At a school of Leaders and Best, Laura Andre stands out.
A PhD student who works on laser cooling of solids, Andre serves as President of the Optics Society (OSUM) and is an active member of the ECE Graduate Student Council, the Graduate Student Advisory Committee, and the Graduate Society for Women Engineers. She is also a student ambassador for ECE.
“I have a tendency to say ‘yes’ to most opportunities that come my way,” Andre says. “I was completely impressed with all the opportunities here, and I wanted to do everything.”
For her “outstanding leadership and service to the college, university, and community,” the College of Engineering has recognized Andre with the Distinguished Leadership Award. Despite her gung-ho attitude and impressive résumé, Andre says she’d never thought of herself as a leader until she took a course through the Center for Entrepreneurship called, “Interpersonal Skills: Leveling up to Leadership.”
“It was a truly life-changing course,” Andre said. “We learned a lot about leadership skills in theory, but I wanted to see if I could really do it in practice, so in May of last year, I took on my first leadership role, which was becoming the President of the Optics Society.”
Part of Andre’s vision for OSUM is for it to become more inclusive. She hopes to attract more than just ECE students specializing in optics and photonics, such as students from other departments, including Chemistry, Robotics, and Mechanical Engineering.
“In those areas, maybe people aren’t studying fundamental optics and principles of light specifically, but they’re using optics in the lab as a tool for measurement or characterization,” she explains. “I’ve really enjoyed setting the direction for the organization and creating this collaborative community for optics students.”
OSUM also puts substantial effort into outreach. Andre organized a new project in partnership with the Peace Neighborhood Center, which is a community organization that provides programs and services to children, families, and individuals who are socially and economically disadvantaged. Every week in the Winter 2019 semester, a member of OSUM and volunteers from the Ann Arbor Section of the Optical Society of America host an after-school club to teach kids about optics, as well as science and engineering. They bring recycled consumer electronics – such as old point-and-shoot cameras – and have the students disassemble the items to learn about the different components and subsystems, and then use the scrap parts to build something new.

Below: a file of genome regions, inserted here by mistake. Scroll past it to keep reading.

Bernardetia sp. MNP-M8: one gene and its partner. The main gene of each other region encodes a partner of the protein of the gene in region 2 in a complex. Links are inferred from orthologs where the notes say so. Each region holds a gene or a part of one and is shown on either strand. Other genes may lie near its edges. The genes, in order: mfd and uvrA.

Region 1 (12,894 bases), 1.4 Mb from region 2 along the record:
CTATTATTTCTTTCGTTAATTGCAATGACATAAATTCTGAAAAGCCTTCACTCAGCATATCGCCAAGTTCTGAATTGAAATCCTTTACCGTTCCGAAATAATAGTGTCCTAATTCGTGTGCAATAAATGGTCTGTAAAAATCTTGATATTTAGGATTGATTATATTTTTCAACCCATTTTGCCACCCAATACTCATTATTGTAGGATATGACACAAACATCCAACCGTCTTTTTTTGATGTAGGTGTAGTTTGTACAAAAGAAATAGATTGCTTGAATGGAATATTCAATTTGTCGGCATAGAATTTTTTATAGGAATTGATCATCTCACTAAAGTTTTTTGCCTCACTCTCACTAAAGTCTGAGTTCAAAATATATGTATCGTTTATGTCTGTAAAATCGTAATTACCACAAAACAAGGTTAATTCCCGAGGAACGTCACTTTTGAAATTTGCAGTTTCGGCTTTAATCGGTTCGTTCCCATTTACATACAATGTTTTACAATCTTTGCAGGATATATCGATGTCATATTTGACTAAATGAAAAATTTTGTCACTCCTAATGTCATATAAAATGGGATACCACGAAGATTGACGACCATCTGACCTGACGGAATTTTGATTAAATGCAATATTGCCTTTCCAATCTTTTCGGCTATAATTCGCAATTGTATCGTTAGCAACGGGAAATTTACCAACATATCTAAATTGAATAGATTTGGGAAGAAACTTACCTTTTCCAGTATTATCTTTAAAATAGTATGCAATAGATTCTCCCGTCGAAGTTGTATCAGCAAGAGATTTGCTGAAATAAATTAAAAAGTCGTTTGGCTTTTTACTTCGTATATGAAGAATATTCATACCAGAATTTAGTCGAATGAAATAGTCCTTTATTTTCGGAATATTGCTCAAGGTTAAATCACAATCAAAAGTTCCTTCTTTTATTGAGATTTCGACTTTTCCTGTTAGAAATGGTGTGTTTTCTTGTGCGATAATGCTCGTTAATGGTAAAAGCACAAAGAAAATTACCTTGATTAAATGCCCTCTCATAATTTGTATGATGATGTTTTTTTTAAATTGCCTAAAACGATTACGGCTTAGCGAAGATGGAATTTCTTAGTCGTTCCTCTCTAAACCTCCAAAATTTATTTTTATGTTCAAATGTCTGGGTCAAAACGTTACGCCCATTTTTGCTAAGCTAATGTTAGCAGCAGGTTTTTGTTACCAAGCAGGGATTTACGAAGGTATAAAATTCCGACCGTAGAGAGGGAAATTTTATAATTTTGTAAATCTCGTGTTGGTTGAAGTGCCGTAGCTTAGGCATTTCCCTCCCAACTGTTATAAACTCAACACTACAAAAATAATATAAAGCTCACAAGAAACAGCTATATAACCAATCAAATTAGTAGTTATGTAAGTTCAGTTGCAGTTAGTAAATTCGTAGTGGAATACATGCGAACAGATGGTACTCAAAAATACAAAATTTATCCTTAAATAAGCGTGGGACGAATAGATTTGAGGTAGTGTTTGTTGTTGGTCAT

As a member of the ECE Graduate Student Council, Andre helps plan activities for student professional and technical development, as well as social events to bring the graduate student community together. Recently, she planned a mixer for students in ECE and Physics, and helped acquire a community grant to hold another mixer for students in ECE, CSE, and Robotics.
I really enjoy helping to form a closer-knit community.PhD student Laura Andre
“I really enjoy helping to form a closer-knit community,” Andre says. “ECE is such a big department. As grad students, we get stuck our daily routines, and – especially for PhD students who are done with classes – we spend a lot of time in the lab or our office. If you haven’t made a core group of friends, it’s hard to branch out again as an older grad student.”
In addition to all her campus-related activities, Andre has a multitude of hobbies. She’s an avid rock climber, and loves anything to do with the outdoors, including hiking, backpacking, camping, and most water-related sports. She recently vacationed in Michigan’s U.P. to go ice climbing – which is like rock climbing, except with frozen waterfalls. She also enjoys racing stand-up paddleboards in the summertime. She is a master of time-management.
“I’m very organized,” she says. “I have a tendency to do things right away. I really appreciate efficiency and enjoy optimizing tasks and processes, which I think is also why I was drawn to engineering.”
While Andre was initially attracted to U-M because of the breadth of high-quality research, it was the students and community that really sold her. She was excited to get involved with organizations that effectively create a positive, supportive environment.
“I think grad school is actually a really great time in your life,” Andre says. “In a PhD program, you’re essentially getting paid to study exactly what you’re interested in and passionate about. Despite the negative connotations usually associated with grad school, I think it can be a really positive experience. The key is to balance your work with activities you enjoy and surround yourself with people that support you.”